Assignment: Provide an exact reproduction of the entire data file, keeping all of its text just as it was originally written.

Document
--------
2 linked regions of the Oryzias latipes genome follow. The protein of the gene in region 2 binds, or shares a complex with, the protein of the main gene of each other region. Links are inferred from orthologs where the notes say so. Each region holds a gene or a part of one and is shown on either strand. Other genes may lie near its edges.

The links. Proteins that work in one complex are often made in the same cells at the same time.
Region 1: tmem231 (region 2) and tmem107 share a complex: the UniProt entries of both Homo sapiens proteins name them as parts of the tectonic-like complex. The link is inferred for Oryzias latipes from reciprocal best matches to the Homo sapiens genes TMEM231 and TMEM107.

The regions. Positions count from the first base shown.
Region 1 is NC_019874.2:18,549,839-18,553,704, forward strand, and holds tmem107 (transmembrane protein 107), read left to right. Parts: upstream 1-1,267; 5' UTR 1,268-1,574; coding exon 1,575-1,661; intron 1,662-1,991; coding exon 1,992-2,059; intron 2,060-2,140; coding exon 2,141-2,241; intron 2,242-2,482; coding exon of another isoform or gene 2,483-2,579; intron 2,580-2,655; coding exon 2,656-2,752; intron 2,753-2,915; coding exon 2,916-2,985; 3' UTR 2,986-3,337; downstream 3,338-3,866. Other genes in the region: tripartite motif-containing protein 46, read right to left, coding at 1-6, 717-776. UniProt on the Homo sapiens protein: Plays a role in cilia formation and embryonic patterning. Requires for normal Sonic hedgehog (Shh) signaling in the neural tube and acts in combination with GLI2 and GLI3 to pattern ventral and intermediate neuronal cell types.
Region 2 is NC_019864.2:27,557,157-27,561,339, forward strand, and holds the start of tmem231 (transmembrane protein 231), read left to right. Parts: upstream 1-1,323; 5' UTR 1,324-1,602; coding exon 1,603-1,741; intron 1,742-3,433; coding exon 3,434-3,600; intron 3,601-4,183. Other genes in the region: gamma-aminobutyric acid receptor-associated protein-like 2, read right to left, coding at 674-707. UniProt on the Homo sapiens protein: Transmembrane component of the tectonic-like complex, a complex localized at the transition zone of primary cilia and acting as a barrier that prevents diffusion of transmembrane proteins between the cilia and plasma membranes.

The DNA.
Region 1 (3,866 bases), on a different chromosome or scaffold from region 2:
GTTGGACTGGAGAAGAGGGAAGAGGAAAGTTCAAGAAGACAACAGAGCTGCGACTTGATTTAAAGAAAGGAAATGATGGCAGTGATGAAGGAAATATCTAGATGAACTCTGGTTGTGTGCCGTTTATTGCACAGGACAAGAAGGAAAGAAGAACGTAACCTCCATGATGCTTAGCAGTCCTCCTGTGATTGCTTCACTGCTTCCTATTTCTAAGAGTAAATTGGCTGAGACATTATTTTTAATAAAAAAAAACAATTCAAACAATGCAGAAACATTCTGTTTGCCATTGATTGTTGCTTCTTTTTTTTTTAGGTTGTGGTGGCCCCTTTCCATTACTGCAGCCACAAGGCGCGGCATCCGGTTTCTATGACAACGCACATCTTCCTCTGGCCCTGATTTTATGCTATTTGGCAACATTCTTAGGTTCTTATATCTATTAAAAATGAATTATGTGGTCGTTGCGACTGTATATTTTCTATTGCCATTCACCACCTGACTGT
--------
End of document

2 linked regions of the Oryzias latipes genome follow. The protein of the gene in region 2 binds, or shares a complex with, the protein of the main gene of each other region. Links are inferred from orthologs where the notes say so. Each region holds a gene or a part of one and is shown on either strand. Other genes may lie near its edges.

The links. Proteins that work in one complex are often made in the same cells at the same time.
Region 1: tmem231 (region 2) and tmem107 share a complex: the UniProt entries of both Homo sapiens proteins name them as parts of the tectonic-like complex. The link is inferred for Oryzias latipes from reciprocal best matches to the Homo sapiens genes TMEM231 and TMEM107.

The regions. Positions count from the first base shown.
Region 1 is NC_019874.2:18,549,839-18,553,704, forward strand, and holds tmem107 (transmembrane protein 107), read left to right. Parts: upstream 1-1,267; 5' UTR 1,268-1,574; coding exon 1,575-1,661; intron 1,662-1,991; coding exon 1,992-2,059; intron 2,060-2,140; coding exon 2,141-2,241; intron 2,242-2,482; coding exon of another isoform or gene 2,483-2,579; intron 2,580-2,655; coding exon 2,656-2,752; intron 2,753-2,915; coding exon 2,916-2,985; 3' UTR 2,986-3,337; downstream 3,338-3,866. Other genes in the region: tripartite motif-containing protein 46, read right to left, coding at 1-6, 717-776. UniProt on the Homo sapiens protein: Plays a role in cilia formation and embryonic patterning. Requires for normal Sonic hedgehog (Shh) signaling in the neural tube and acts in combination with GLI2 and GLI3 to pattern ventral and intermediate neuronal cell types.
Region 2 is NC_019864.2:27,557,157-27,561,339, forward strand, and holds the start of tmem231 (transmembrane protein 231), read left to right. Parts: upstream 1-1,323; 5' UTR 1,324-1,602; coding exon 1,603-1,741; intron 1,742-3,433; coding exon 3,434-3,600; intron 3,601-4,183. Other genes in the region: gamma-aminobutyric acid receptor-associated protein-like 2, read right to left, coding at 674-707. UniProt on the Homo sapiens protein: Transmembrane component of the tectonic-like complex, a complex localized at the transition zone of primary cilia and acting as a barrier that prevents diffusion of transmembrane proteins between the cilia and plasma membranes.

The DNA.
Region 1 (3,866 bases), on a different chromosome or scaffold from region 2:
GTTGGACTGGAGAAGAGGGAAGAGGAAAGTTCAAGAAGACAACAGAGCTGCGACTTGATTTAAAGAAAGGAAATGATGGCAGTGATGAAGGAAATATCTAGATGAACTCTGGTTGTGTGCCGTTTATTGCACAGGACAAGAAGGAAAGAAGAACGTAACCTCCATGATGCTTAGCAGTCCTCCTGTGATTGCTTCACTGCTTCCTATTTCTAAGAGTAAATTGGCTGAGACATTATTTTTAATAAAAAAAAACAATTCAAACAATGCAGAAACATTCTGTTTGCCATTGATTGTTGCTTCTTTTTTTTTTAGGTTGTGGTGGCCCCTTTCCATTACTGCAGCCACAAGGCGCGGCATCCGGTTTCTATGACAACGCACATCTTCCTCTGGCCCTGATTTTATGCTATTTGGCAACATTCTTAGGTTCTTATATCTATTAAAAATGAATTATGTGGTCGTTGCGACTGTATATTTTCTATTGCCATTCACCACCTGACTGT